Stocks are down sharply today thanks to worse-than-expected earnings from Bank of America and fears that Apple's report may similarly disappoint. With roughly an hour left in the trading session, the Dow Jones Industrial Average is lower by 167 points, or 1.13%.
Given the absence of economic data, it's safe to conclude that today's decline is attributable to one thing: earnings. After yesterday's closing bell, Intel reported that its quarterly earnings plunged by 25% from the same time period last year and that its revenue contracted by 2.5%.
And yet shares in the chip maker are nevertheless moderately higher in afternoon trading. What gives?
The answer is that Intel's results were roughly in line with analysts' estimates. In addition, despite the fact that personal-computer sales purportedly fell 14% over the quarter, Intel's PC processor division only saw its top-line erode by 6%. As my colleague Anders Bylund noted, this wasn't wholly unexpected, given that the company never warned investors of an impending meltdown.
Unfortunately, Bank of America is having the exact opposite experience today. Namely, despite the fact that its net income improved by a factor of four over the first three months of the year, its shares are tanking, down 5.3% at the time of writing.
The reason is that, unlike Intel's, Bank of America's results came in below the consensus forecast. While analysts had estimated that the bank would earn $0.22 per share, its actual earnings came in at $0.20 per share. Suffice it to say, the market's not pleased.
And speaking of being displeased, shares of Apple fell below the $400 threshold for the first time since 2011, erasing nearly a year and a half's worth of gains. The catalyst was an announcement from Cirrus Logic , a supplier of audio chips for the iPhone and iPad. According to the Associated Press, Cirrus said that "sales of a particular chip are slowing down as an unnamed customer [presumed to be Apple] moves to a newer component."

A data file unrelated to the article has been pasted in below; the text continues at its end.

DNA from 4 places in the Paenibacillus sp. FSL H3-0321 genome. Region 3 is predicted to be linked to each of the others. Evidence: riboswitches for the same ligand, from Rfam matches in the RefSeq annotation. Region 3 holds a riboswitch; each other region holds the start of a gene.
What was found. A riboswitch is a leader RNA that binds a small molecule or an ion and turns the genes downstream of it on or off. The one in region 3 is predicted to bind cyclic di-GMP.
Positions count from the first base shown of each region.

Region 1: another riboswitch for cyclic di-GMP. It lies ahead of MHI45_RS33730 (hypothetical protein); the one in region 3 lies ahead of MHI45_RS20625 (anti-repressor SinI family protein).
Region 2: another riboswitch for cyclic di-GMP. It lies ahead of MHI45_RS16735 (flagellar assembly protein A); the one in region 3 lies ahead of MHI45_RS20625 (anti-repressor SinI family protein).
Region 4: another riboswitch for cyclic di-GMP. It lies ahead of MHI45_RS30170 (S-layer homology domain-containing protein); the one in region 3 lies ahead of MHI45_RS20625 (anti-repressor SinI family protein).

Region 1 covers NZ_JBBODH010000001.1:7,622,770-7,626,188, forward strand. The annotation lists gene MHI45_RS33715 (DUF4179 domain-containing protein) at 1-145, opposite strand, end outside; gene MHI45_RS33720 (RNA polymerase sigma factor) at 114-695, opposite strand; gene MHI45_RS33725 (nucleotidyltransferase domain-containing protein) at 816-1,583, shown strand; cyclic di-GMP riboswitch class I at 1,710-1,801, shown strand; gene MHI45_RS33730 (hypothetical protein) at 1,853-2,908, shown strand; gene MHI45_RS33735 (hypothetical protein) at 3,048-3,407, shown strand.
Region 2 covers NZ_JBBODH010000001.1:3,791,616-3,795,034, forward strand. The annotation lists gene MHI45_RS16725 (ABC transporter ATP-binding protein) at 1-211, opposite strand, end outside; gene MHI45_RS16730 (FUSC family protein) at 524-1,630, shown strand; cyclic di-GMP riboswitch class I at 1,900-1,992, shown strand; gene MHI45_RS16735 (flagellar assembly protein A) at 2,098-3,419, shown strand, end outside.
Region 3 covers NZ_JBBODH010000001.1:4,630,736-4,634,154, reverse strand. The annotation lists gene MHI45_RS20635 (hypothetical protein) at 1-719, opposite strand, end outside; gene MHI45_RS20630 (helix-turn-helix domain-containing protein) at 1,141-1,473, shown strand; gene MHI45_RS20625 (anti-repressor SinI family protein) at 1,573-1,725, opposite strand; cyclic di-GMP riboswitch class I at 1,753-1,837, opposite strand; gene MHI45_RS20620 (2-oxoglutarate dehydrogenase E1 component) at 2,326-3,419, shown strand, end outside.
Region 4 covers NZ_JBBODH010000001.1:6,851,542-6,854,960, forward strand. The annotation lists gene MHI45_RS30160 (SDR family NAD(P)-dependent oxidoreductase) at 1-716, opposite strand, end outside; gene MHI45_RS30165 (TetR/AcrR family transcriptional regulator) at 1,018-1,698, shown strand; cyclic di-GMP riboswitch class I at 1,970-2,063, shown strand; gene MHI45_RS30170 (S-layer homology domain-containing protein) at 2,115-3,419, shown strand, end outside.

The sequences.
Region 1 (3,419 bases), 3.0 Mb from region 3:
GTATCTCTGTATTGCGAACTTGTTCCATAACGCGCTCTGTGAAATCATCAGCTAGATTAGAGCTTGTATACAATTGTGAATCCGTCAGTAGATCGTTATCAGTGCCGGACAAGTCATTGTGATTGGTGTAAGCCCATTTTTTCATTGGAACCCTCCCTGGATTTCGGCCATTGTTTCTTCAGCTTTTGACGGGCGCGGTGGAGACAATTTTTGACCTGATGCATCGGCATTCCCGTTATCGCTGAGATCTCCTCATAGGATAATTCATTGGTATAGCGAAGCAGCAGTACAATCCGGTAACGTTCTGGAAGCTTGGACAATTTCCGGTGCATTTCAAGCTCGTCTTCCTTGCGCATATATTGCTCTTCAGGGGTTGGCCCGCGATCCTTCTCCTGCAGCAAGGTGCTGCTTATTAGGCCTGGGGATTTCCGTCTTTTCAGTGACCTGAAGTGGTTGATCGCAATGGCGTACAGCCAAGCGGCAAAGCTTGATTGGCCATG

The implication, according to an analyst cited by the AP, is that Apple is unlikely to launch a new iPad Mini in the April-to-June period. For investors, it's important to keep in mind that this is purely speculation and rumor. We should get a better feel for things on Tuesday when the tech giant itself reports earnings.
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The article Bad Earnings and Apple Rumors Send Stocks Reeling originally appeared on Fool.com.
John Maxfield owns shares of Bank of America, Apple, and Intel. The Motley Fool recommends Apple and Intel. The Motley Fool owns shares of Apple, Bank of America, Cirrus Logic, and Intel. Try any of our Foolish newsletter services free for 30 days. We Fools may not all hold the same opinions, but we all believe that considering a diverse range of insights makes us better investors. The Motley Fool has a disclosure policy.
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